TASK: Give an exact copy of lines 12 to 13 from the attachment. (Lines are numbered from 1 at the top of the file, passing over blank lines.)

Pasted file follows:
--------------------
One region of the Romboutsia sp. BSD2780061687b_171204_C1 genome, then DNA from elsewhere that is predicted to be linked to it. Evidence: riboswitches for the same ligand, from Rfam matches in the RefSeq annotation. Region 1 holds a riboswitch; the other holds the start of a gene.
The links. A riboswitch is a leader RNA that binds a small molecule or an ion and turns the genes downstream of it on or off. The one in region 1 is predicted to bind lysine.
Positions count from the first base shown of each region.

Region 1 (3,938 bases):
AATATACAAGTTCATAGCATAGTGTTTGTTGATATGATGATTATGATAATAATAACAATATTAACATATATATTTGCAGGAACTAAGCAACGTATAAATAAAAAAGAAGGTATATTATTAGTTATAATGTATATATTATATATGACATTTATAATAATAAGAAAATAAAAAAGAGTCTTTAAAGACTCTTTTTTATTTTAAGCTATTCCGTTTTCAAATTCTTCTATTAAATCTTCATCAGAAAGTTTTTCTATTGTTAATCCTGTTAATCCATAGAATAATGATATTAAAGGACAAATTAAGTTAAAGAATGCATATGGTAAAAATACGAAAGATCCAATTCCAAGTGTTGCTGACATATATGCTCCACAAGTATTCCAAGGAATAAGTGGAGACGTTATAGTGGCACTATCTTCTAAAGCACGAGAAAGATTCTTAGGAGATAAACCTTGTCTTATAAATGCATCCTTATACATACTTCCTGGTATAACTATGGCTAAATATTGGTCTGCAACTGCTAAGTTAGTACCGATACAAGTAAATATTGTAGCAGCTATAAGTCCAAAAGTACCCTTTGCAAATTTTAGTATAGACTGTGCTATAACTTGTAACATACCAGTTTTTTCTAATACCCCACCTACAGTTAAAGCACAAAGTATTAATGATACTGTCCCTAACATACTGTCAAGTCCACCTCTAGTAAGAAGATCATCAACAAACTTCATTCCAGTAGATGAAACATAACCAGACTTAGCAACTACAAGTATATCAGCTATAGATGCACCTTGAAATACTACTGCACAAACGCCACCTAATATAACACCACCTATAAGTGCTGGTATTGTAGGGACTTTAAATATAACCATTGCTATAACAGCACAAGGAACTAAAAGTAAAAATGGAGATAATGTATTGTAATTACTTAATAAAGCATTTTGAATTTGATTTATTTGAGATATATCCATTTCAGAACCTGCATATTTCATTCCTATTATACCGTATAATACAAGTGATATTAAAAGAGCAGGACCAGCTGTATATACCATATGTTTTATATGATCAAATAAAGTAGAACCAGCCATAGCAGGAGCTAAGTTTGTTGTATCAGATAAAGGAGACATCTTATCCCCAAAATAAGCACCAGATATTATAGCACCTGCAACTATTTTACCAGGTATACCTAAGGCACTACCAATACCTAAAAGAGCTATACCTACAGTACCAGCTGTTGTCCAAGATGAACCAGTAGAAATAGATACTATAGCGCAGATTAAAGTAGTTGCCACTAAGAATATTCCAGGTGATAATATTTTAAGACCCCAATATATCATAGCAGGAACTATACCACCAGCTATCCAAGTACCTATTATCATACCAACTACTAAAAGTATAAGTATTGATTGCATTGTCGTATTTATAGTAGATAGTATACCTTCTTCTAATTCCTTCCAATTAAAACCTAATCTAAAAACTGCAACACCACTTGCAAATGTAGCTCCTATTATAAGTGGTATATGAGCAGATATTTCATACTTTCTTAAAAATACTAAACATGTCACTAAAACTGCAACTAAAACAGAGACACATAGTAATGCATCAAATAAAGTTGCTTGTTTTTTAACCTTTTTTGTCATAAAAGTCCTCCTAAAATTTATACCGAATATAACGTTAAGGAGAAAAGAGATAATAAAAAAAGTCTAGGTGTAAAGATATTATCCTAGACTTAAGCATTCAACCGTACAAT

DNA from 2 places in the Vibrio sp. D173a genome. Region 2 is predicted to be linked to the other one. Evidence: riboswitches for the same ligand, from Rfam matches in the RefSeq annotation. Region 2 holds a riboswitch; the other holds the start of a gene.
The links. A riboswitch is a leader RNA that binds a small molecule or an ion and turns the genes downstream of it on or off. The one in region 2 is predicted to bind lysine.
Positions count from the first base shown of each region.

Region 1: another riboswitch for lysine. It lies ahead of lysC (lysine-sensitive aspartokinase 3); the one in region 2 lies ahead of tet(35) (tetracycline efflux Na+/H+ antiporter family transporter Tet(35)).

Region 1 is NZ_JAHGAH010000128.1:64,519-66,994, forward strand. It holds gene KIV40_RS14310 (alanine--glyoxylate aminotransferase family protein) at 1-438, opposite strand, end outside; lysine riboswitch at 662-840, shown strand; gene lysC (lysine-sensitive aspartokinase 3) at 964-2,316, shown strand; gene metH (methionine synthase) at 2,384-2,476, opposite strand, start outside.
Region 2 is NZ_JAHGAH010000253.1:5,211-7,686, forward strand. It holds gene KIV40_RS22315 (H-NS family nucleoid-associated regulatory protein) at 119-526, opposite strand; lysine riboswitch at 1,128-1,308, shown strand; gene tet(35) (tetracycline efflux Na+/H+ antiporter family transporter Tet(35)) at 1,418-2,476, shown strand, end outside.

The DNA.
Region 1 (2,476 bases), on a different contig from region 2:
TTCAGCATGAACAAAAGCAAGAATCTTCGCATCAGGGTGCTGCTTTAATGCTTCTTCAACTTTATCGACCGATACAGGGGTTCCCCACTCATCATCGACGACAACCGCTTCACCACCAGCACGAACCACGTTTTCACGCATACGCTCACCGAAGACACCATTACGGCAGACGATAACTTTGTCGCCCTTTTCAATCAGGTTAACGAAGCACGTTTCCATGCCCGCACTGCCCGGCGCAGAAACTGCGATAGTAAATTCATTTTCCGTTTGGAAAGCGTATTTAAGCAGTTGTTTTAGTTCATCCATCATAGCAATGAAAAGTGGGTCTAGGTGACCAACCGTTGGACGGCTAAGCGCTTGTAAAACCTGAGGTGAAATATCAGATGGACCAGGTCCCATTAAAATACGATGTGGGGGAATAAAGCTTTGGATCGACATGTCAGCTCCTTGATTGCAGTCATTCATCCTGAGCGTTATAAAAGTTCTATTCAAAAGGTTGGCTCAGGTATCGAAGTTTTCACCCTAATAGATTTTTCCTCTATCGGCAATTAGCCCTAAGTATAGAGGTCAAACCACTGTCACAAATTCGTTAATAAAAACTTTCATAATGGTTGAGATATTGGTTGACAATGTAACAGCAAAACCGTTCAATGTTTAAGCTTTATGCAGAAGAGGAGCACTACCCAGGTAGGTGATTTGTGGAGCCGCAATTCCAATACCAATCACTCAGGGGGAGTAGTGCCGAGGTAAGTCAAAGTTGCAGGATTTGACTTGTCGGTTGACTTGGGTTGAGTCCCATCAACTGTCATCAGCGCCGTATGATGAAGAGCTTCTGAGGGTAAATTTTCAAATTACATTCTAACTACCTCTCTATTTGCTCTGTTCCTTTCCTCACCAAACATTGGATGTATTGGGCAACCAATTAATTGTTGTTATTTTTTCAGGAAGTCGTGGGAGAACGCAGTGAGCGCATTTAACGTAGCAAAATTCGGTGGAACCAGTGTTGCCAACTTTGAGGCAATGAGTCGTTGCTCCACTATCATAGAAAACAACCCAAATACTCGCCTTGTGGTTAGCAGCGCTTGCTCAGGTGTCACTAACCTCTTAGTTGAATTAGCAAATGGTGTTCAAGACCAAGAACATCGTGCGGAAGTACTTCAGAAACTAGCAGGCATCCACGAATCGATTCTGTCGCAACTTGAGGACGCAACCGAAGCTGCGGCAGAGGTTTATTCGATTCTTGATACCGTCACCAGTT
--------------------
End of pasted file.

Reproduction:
The DNA.
Region 1 (2,476 bases), on a different contig from region 2: